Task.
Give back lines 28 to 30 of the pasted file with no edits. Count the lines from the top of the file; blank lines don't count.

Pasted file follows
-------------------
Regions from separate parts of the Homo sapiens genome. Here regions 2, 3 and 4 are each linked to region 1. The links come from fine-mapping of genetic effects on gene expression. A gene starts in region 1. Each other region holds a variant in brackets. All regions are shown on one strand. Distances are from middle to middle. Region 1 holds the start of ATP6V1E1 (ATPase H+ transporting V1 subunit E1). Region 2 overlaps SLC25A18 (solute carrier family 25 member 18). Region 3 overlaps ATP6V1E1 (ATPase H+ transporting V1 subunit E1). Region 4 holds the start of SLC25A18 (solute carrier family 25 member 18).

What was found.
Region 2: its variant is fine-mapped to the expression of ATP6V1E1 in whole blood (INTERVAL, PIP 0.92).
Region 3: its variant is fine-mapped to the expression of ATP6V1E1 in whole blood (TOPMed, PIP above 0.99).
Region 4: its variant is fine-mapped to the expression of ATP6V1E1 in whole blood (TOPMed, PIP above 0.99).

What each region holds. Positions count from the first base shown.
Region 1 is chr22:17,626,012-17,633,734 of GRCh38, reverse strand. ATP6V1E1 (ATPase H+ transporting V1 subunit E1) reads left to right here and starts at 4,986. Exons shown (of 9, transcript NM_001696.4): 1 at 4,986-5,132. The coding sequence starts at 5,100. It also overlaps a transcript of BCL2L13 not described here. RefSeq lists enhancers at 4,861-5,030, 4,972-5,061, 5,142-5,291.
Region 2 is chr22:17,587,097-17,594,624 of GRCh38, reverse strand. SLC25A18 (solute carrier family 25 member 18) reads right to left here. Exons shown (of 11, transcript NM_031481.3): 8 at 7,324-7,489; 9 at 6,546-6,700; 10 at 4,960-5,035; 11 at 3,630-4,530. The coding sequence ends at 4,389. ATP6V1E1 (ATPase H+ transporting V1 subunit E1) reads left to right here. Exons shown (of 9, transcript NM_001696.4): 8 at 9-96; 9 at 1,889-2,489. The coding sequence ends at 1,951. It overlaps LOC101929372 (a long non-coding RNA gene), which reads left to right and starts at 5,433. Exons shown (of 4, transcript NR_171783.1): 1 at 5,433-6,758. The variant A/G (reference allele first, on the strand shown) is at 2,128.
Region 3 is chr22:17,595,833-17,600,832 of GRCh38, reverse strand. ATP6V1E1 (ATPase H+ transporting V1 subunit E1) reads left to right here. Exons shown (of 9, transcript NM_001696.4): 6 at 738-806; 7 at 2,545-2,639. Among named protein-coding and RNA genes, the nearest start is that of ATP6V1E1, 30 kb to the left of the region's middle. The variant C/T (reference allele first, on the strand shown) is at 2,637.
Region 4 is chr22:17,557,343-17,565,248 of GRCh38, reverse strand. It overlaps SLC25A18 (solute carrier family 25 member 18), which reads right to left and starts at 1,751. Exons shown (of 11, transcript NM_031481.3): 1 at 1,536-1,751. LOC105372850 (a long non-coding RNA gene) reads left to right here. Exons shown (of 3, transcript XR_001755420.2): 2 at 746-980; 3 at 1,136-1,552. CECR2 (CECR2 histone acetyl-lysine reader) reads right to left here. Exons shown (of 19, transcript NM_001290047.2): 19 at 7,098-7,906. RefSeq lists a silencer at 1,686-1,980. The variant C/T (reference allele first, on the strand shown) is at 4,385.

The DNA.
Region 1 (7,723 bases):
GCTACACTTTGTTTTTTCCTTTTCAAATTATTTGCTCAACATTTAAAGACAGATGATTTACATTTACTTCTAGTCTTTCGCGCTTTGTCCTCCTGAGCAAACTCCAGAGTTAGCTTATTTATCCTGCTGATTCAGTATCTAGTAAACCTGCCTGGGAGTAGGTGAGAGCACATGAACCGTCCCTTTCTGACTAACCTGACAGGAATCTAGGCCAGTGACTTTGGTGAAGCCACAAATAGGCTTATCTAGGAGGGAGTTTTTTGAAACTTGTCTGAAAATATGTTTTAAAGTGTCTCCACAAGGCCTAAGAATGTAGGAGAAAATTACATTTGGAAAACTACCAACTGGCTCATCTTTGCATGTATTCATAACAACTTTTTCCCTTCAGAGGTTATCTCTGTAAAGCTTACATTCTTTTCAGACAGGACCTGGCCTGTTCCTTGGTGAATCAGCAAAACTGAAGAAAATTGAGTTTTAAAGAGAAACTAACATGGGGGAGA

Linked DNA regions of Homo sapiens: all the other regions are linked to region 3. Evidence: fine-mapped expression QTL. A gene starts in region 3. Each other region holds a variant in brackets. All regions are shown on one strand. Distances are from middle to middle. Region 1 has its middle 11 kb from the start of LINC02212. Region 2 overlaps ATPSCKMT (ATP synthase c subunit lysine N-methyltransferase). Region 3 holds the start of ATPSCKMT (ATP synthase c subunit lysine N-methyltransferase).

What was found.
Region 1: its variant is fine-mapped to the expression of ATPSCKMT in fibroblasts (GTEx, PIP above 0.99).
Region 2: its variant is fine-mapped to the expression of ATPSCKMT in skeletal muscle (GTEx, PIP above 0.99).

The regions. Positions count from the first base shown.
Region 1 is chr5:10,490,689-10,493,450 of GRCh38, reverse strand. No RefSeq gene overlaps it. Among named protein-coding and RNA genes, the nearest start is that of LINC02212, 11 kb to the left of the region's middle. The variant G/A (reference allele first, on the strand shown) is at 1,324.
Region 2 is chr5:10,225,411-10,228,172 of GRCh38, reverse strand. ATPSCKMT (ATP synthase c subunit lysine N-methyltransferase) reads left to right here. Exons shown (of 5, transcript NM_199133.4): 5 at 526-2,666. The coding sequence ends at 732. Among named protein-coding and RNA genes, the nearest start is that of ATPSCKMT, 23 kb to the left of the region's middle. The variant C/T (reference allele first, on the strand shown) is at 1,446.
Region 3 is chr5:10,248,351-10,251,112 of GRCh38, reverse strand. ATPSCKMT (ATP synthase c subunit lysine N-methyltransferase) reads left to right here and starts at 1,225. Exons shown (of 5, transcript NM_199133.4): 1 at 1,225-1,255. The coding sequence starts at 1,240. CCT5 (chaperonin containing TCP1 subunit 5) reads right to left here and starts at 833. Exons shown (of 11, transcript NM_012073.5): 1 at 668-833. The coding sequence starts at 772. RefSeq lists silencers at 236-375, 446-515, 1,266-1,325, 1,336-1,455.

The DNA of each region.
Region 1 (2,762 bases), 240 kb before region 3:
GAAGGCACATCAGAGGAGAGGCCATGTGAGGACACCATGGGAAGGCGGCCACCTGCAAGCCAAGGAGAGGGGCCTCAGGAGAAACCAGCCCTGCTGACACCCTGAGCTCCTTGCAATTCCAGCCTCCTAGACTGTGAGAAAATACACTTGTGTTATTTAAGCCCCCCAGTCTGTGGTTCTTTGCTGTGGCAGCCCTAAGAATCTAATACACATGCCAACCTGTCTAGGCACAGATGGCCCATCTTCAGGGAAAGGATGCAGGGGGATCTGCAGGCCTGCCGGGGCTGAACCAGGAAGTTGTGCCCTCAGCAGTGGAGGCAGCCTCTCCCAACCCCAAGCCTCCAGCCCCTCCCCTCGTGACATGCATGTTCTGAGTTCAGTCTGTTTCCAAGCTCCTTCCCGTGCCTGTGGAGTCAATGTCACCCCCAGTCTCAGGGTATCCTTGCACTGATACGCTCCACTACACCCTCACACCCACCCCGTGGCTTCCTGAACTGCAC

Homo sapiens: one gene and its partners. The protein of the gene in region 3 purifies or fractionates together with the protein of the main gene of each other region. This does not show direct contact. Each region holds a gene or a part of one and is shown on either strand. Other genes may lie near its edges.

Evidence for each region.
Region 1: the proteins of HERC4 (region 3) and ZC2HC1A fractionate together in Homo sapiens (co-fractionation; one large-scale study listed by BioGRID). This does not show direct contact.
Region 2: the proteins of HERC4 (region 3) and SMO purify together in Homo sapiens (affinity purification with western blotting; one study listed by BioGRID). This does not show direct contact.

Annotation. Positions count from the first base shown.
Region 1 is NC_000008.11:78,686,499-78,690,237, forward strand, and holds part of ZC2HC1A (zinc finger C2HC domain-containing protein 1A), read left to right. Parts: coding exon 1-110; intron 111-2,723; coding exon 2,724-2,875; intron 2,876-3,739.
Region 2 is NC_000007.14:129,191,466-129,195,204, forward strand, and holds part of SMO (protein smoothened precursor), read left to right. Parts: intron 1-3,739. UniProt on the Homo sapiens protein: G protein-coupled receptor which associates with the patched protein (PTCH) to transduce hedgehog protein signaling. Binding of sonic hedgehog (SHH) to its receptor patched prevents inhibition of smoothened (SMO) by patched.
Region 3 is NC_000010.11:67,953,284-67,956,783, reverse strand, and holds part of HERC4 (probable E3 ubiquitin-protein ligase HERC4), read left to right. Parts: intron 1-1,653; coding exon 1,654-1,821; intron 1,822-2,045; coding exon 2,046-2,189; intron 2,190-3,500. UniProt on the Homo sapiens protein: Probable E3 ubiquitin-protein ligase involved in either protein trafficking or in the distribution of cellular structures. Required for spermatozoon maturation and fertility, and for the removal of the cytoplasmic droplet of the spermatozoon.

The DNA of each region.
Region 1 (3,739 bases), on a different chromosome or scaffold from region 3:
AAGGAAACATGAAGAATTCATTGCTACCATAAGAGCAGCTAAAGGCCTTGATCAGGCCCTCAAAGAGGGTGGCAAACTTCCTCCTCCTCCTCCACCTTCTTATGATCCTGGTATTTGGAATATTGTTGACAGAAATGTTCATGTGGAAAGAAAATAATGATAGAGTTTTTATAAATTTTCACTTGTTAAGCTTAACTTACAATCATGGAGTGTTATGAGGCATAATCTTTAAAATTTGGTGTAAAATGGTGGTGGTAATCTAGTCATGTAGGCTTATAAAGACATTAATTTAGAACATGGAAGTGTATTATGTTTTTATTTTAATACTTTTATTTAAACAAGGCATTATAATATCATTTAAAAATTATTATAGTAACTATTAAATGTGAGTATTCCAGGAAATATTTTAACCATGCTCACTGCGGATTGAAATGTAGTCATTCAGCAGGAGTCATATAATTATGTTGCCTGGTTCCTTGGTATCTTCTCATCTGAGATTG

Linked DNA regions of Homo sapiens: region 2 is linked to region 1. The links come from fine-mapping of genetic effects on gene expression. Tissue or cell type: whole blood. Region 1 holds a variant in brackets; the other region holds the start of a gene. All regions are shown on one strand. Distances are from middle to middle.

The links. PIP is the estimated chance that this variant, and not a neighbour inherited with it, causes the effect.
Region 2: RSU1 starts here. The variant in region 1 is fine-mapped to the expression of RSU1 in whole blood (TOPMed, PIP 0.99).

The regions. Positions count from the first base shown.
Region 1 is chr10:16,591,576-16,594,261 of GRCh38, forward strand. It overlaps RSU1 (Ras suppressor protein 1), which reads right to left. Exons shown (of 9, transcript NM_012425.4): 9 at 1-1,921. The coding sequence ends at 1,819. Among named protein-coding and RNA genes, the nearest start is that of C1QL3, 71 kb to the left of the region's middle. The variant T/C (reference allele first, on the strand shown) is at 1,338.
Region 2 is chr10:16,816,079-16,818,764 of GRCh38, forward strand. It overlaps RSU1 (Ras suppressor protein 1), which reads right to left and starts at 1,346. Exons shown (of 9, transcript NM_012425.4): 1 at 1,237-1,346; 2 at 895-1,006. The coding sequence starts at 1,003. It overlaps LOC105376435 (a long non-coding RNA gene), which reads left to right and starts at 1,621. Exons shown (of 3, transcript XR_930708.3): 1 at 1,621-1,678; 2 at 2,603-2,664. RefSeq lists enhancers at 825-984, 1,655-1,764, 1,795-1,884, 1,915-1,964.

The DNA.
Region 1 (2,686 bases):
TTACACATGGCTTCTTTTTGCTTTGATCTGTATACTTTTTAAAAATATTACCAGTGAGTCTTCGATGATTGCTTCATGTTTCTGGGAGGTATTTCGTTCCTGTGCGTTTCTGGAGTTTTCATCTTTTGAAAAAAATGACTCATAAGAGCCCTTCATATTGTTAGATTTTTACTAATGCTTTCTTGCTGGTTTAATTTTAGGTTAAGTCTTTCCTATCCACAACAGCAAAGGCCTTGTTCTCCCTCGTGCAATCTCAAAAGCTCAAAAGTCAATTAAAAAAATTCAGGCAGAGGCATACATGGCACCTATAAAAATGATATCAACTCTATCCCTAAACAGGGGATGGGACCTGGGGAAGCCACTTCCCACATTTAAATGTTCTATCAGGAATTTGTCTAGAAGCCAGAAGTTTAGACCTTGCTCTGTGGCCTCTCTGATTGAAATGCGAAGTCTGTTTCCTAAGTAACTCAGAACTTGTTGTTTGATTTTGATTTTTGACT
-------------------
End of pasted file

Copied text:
Region 2: the proteins of HERC4 (region 3) and SMO purify together in Homo sapiens (affinity purification with western blotting; one study listed by BioGRID). This does not show direct contact.

Annotation. Positions count from the first base shown.
Region 1 is NC_000008.11:78,686,499-78,690,237, forward strand, and holds part of ZC2HC1A (zinc finger C2HC domain-containing protein 1A), read left to right. Parts: coding exon 1-110; intron 111-2,723; coding exon 2,724-2,875; intron 2,876-3,739.